Understanding DSCSA’s (U.S. Drug Supply Chain Security Act) on Hospital Pharmacies

The U.S. Drug Supply Chain Security Act (DSCSA), enacted November 2013, represents Title II of the Drug Quality and Security Act (H.R. 3204). This federal law establishes a national standard for drug security that overrides state regulations and mandates a complete prescription drug traceability system that encompasses the full supply chain range, from pharmaceutical manufacturer to dispenser, for pharmaceuticals distributed in the United States. The law includes complex regulations related to drug tracing, verification and serialization.

Purpose: According to estimates by the World Health Organization, 1 to 10 percent of drugs sold universally are counterfeit, with rates as high as 50 percent in some countries. The primary intent of the DSCSA legislation is to verify products, improve detection of potential counterfeits and facilitate product recalls.

Stakeholders: The list of stakeholders involved in this initiative is broad, ranging from the FDA, state officials and international regulatory counterparts to pharmaceutical manufacturers, repackagers, wholesale distributors, third-party logistics providers (3PLs) and dispensers.

A dispenser is defined as any entity that dispenses prescription products to patients. This includes retail and hospital pharmacies, the focus of this document, as well as any person authorized by law to dispense or administer prescription drugs, and a group of chain pharmacies or affiliated warehouses or distribution centers of such entities as long as the pharmacy chain group or warehouse or distribution center does not act as a wholesale distributor.

Responsibilities of Dispensers: Following is a summary of the key requirements for dispensers:

  • Track/Receive Lot Level Compliance Data – ability to receive lot-level Transaction History (TH), Transaction Information (TI) and Transaction Statement (TS) for every product purchased.
  • “T3” Compliance Data Verification – ability to verify “T3” compliance data against products shipped to them by suppliers, including being able to quarantine any product deemed suspect or questionable.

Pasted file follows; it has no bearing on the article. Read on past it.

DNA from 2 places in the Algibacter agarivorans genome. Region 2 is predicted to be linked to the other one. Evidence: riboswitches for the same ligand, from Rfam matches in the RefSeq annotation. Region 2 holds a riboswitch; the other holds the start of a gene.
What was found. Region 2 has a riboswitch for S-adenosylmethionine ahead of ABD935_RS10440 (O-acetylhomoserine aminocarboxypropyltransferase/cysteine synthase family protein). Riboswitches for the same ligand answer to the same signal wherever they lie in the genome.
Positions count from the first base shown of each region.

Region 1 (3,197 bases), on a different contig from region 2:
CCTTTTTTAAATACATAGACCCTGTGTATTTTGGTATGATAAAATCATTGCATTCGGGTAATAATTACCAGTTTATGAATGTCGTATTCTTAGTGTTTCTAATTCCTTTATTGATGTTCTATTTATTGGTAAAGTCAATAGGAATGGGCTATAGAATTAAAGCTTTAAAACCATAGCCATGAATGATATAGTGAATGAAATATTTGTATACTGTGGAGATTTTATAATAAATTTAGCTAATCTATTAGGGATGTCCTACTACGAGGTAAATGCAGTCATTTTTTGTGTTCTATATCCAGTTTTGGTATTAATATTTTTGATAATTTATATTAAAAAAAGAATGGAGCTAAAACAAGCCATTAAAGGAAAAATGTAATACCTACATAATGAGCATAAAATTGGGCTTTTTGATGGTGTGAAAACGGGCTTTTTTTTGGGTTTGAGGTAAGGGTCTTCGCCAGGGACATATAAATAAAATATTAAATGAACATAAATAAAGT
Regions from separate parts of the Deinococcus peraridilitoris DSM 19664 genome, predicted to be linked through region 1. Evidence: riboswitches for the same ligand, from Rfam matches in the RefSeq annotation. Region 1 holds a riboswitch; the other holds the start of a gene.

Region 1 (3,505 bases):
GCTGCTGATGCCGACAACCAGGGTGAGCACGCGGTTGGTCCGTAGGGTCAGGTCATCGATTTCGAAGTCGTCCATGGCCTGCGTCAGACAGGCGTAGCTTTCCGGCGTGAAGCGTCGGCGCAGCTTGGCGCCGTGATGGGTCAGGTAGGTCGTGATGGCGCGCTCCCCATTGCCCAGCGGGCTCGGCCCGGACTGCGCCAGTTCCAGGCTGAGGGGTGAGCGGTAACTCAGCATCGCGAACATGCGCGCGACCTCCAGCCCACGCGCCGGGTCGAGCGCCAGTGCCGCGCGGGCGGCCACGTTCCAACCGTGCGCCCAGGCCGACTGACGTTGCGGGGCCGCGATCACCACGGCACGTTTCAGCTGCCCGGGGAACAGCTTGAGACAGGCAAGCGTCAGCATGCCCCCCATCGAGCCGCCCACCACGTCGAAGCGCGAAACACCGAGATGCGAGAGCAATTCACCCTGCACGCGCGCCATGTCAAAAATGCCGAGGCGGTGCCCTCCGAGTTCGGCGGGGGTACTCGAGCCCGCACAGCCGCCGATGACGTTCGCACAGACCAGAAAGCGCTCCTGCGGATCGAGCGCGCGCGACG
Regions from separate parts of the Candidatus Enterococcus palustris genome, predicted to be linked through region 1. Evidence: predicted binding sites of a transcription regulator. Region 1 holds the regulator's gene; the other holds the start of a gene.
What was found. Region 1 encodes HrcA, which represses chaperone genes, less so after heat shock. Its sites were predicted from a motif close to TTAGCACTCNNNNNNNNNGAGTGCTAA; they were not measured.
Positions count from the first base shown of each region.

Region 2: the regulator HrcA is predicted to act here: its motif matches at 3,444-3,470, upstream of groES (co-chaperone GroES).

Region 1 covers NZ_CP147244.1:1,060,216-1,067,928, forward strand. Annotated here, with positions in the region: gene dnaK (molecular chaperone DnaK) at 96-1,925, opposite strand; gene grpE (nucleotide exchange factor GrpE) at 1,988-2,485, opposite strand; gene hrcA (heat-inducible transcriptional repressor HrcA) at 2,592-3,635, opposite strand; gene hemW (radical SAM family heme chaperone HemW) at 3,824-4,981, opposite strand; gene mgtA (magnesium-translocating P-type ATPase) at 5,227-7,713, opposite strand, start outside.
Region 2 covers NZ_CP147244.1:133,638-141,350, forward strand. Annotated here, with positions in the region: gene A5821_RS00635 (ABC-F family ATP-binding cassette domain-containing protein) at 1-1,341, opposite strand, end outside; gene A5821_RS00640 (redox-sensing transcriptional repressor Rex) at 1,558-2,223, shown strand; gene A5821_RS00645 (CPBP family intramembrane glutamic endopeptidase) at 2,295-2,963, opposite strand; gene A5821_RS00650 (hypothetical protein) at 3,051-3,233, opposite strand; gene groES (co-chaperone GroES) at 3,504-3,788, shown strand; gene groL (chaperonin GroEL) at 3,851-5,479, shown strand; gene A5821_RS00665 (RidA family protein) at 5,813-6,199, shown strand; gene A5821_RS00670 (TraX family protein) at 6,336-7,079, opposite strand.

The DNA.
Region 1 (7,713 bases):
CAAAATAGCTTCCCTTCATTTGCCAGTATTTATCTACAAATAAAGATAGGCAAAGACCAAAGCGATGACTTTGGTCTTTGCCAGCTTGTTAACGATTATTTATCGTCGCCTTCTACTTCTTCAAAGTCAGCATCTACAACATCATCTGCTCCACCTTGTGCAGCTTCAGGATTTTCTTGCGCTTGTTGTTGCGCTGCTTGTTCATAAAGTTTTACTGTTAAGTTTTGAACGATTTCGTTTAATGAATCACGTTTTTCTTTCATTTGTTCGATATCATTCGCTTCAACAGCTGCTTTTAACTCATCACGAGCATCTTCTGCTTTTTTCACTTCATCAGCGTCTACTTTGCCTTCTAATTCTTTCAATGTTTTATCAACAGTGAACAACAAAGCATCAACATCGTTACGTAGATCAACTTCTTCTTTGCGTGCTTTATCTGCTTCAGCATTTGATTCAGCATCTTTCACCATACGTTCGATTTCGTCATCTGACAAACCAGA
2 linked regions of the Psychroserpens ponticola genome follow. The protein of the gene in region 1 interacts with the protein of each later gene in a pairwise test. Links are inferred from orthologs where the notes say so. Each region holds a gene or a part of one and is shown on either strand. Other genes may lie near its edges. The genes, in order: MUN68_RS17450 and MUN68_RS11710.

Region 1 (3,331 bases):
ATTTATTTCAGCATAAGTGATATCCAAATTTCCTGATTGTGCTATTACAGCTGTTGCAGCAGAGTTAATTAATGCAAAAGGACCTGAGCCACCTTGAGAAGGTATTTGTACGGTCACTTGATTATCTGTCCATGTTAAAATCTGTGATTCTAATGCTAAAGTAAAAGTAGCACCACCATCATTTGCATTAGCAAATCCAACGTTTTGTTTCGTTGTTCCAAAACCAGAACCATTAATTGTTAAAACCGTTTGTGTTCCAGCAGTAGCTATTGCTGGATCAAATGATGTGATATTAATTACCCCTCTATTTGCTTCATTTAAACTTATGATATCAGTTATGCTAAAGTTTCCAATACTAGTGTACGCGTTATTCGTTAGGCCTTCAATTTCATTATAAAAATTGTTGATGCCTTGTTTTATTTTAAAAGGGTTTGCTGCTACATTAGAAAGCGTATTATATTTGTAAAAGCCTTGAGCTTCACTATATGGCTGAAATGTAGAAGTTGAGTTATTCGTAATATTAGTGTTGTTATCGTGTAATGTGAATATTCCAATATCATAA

• “T3” Compliance Data Storage – ability to store compliance information associated with all shipments received for at least six years from shipment receipt date.
    Retrieve and respond to requests for information – ability to retrieve compliance data requested by the FDA or similar regulatory body within two business days.

Timeline – Major Implementation Phases:  A key note related to DSCSA deadlines is the recent four-month extension the FDA gave pharmacies to comply with track and trace requirements. Originally set for July 1, 2015, this date has been moved to November 1, 2015 (see below).

Following is a full list of key dates associated with the DSCSA timeline:

  • January 2015 – wholesale drug distributors must report licensing status and contact information to FDA; dispensers may buy drugs only from companies that are DSCSA-authorized.
  • November 2015 – dispensers must begin receiving and providing TI, TH and TS from suppliers when they buy or sell prescription drugs (excludes dispensing to patients).
  • November 2017 – manufacturers must place a unique product identifier (2D DataMatrix barcode, NDC, Serial Number, Lot Number, Expiration Date) on certain prescription drug packages.
  • November 2018 – re-packagers must place a unique product identifier on certain prescription drug packages.
  • November 2019 – wholesalers can trade only products with product identifiers.
  • November 2020 – dispensers can trade only products with product identifiers.
  • November 2023 – serialization phase with enhanced system, package level requirements for the interoperable, electronic tracing of products.

For the most recent timeline published by the FDA:  Drug Supply Chain Security Act (DSCSA) Implementation Plan

Dispenser Compliance Guidelines and Tips:

  • Verify that pharmaceutical suppliers are currently able to provide drug traceability records.
  • Ask your suppliers for a written agreement stating they will maintain drug traceability records for at least six years and provide electronic access to those records upon request.
  • Request that your suppliers keep you updated on any DSCSA changes or additional requirements.

According to our research, most DSCSA software solutions on the market address the pharmaceutical companies. The only vendor we were able to identify that offers a dispenser solution related to DSCSA compliance is TraceLink, Inc., which offers the TraceLink Dispenser DSCSA transaction history management system.   Some venders offering DSCSA compliant solutions are TraceLink, LSPediA, and RX Transparent.

DSCSA is a complex law, and this article does not attempt to address every nuance. Following are links to additional resources and information related to the DSCSA:

A Comprehensive Checklist for DSCSA Compliance

Drug Supply Chain Security Act (DSCSA)

FDA Gives Pharmacies another Four Months to Comply with Track and Trace Requirements


Track and Trace Resources

Dennis Matricardi, Clinical Analyst

Dennis Matricardi joined MD Buyline in 2000 with more than 30 years of hospital-based laboratory experience.